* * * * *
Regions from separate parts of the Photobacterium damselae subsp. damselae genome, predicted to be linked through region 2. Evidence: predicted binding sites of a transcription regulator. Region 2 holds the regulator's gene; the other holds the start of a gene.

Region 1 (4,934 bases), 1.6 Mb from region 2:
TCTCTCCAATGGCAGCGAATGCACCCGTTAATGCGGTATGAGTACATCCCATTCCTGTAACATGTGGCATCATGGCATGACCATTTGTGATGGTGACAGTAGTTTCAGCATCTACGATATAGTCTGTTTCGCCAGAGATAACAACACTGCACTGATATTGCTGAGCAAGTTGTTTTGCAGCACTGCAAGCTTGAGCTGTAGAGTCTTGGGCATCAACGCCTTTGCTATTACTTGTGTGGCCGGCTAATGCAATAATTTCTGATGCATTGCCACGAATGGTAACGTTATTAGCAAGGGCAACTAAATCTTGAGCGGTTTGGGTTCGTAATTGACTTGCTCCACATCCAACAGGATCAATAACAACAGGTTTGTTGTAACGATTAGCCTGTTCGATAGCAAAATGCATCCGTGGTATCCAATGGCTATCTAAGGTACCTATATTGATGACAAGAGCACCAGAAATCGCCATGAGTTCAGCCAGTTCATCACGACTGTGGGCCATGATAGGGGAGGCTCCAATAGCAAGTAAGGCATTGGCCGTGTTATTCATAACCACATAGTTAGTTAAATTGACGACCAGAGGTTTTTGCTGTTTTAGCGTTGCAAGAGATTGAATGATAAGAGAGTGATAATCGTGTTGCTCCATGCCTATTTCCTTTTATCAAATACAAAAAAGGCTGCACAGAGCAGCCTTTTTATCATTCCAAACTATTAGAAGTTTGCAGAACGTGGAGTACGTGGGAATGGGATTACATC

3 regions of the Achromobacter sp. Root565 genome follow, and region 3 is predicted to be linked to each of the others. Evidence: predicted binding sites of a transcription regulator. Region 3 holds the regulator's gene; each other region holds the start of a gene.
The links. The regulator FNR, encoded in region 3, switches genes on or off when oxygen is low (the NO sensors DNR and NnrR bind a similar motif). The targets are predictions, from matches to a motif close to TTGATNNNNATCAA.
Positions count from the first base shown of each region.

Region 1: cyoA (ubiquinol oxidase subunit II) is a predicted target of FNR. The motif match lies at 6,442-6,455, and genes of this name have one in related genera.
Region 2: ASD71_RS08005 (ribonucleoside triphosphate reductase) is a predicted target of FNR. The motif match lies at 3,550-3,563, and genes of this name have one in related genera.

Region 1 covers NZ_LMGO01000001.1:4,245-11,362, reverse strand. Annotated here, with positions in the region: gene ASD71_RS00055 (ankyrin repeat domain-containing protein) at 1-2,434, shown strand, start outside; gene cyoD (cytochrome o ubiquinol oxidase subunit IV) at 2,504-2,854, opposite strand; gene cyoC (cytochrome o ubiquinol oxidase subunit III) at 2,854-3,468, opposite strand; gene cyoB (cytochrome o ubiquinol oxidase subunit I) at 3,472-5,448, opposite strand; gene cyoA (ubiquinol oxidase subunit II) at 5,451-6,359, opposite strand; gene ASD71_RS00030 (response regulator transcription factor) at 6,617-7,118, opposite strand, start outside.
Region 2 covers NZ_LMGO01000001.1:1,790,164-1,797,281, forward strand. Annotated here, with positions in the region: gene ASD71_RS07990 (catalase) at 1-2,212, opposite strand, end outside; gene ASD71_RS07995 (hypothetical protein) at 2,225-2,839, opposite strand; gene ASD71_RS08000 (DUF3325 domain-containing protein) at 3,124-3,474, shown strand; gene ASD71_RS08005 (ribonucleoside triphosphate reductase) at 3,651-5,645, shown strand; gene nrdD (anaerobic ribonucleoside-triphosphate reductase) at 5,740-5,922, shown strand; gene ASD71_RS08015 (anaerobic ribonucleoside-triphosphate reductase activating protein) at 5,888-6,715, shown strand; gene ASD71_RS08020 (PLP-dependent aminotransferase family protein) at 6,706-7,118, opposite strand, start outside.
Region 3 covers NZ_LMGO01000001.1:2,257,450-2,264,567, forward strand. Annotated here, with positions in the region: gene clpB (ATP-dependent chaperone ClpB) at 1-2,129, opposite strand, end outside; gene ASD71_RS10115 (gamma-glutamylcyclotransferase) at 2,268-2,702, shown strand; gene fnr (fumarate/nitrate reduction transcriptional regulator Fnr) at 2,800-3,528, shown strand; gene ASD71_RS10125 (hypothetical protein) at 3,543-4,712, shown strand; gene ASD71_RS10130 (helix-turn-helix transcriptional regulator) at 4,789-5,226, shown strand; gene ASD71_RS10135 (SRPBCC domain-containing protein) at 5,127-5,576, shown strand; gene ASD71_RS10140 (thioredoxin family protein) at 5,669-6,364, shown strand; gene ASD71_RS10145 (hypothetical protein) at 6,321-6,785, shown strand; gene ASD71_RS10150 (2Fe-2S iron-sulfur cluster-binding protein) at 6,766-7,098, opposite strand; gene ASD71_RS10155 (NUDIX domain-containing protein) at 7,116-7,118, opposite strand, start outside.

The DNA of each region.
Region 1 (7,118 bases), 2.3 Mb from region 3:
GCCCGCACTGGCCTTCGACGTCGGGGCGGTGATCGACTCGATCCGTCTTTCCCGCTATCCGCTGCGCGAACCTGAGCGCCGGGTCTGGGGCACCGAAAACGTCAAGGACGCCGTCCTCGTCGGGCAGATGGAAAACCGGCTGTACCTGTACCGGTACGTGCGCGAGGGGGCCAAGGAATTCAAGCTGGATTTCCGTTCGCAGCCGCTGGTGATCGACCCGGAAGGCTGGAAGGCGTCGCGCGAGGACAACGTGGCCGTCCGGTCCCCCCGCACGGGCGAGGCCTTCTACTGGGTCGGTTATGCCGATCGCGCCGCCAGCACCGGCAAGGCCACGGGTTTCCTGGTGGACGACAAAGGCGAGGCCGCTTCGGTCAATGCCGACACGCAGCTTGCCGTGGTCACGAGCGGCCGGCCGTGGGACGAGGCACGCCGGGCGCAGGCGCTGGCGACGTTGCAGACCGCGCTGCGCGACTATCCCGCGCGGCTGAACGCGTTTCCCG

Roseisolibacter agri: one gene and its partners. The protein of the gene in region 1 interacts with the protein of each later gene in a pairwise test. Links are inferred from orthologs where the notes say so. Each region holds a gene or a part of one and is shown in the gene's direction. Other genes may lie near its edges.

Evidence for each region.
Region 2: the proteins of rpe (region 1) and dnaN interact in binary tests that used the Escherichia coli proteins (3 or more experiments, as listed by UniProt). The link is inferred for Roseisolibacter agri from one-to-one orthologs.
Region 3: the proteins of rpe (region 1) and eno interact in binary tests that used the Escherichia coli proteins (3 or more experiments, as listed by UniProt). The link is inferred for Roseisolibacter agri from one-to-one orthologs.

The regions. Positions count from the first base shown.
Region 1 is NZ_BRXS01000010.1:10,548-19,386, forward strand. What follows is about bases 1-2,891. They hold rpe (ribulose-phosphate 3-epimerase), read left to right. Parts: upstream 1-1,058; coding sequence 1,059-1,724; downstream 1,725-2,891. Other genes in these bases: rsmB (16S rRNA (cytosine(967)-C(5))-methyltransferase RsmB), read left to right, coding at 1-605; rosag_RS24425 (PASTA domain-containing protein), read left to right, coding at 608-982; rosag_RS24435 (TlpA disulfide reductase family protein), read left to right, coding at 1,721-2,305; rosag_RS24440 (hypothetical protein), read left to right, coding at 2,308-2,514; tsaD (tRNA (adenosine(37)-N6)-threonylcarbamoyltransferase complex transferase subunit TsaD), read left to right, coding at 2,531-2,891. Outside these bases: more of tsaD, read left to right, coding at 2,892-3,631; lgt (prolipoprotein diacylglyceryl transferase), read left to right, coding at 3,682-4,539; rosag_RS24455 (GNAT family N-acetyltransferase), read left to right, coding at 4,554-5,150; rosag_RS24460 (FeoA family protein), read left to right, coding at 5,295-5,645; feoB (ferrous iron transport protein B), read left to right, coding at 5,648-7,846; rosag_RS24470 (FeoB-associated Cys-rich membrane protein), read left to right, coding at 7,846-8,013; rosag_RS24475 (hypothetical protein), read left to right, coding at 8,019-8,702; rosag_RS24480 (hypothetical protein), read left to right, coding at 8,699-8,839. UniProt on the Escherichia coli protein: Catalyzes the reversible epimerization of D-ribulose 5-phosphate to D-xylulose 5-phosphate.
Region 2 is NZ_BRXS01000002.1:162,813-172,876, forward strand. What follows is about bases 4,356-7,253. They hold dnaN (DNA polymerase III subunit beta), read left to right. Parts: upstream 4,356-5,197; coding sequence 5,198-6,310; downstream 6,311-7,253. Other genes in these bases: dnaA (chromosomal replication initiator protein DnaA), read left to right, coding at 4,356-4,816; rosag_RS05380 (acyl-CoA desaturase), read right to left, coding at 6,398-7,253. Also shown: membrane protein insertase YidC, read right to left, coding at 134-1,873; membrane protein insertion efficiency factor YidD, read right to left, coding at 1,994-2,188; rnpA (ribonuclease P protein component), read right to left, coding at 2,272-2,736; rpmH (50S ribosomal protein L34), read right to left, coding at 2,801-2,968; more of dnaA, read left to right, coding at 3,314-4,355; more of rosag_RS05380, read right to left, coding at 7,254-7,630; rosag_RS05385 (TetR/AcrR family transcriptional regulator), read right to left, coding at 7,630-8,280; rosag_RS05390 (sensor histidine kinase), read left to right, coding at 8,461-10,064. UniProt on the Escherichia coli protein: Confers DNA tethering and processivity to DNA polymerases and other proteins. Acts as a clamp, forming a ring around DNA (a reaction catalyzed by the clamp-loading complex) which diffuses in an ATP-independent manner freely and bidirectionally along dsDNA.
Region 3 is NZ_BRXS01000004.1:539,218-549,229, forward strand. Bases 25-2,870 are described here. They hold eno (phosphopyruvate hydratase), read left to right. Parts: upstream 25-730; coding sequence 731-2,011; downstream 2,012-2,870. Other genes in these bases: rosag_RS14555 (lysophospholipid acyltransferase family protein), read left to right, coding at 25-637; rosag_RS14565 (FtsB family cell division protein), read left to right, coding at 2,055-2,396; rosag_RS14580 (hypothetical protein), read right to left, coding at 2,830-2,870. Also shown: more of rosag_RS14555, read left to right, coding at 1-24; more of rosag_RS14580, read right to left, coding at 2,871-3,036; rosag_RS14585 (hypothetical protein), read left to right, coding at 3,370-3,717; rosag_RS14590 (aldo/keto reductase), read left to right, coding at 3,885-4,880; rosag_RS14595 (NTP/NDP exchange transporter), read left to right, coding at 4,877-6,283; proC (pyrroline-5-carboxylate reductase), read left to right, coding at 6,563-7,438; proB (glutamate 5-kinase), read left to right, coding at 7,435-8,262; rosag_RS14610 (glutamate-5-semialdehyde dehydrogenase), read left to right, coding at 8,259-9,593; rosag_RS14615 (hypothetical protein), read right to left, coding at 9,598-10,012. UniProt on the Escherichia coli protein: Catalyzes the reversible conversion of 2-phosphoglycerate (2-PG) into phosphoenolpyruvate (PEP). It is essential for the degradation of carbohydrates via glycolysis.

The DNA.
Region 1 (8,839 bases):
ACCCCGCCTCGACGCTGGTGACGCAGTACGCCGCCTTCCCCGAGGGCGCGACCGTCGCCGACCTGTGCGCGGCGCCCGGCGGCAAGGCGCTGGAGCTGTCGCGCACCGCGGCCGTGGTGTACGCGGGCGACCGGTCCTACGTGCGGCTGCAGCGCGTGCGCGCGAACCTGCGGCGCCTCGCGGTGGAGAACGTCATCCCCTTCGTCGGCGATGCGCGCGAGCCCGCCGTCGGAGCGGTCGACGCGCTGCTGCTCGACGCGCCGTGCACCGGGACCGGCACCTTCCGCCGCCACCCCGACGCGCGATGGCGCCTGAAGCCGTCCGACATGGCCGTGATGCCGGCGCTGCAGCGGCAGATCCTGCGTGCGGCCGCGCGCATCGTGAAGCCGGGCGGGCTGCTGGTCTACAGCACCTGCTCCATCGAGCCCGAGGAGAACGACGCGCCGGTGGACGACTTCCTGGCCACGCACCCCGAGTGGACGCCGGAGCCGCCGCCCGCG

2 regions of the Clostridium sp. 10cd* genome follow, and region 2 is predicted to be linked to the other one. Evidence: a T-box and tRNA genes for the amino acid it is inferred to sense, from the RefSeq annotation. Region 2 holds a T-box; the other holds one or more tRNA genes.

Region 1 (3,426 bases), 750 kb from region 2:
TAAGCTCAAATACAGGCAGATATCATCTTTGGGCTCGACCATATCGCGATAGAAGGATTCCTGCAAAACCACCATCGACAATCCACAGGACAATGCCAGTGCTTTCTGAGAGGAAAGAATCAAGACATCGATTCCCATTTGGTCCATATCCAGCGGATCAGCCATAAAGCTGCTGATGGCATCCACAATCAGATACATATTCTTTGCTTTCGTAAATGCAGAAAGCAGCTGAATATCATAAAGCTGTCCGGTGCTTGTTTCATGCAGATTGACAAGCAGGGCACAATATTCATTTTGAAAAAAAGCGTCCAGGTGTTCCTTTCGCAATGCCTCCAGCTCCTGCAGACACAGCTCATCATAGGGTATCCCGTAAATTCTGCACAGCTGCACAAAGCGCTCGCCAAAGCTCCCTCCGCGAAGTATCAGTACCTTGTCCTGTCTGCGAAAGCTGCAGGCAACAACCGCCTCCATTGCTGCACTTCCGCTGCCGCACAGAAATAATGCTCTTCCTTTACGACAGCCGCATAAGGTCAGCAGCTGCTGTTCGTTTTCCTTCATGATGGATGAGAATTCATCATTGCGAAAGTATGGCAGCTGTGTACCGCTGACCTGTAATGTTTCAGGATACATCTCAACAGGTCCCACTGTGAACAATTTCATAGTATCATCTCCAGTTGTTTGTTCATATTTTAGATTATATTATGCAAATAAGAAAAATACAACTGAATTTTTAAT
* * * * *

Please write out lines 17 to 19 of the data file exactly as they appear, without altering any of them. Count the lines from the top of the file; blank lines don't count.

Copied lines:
Region 2: the proteins of rpe (region 1) and dnaN interact in binary tests that used the Escherichia coli proteins (3 or more experiments, as listed by UniProt). The link is inferred for Roseisolibacter agri from one-to-one orthologs.
Region 3: the proteins of rpe (region 1) and eno interact in binary tests that used the Escherichia coli proteins (3 or more experiments, as listed by UniProt). The link is inferred for Roseisolibacter agri from one-to-one orthologs.

The regions. Positions count from the first base shown.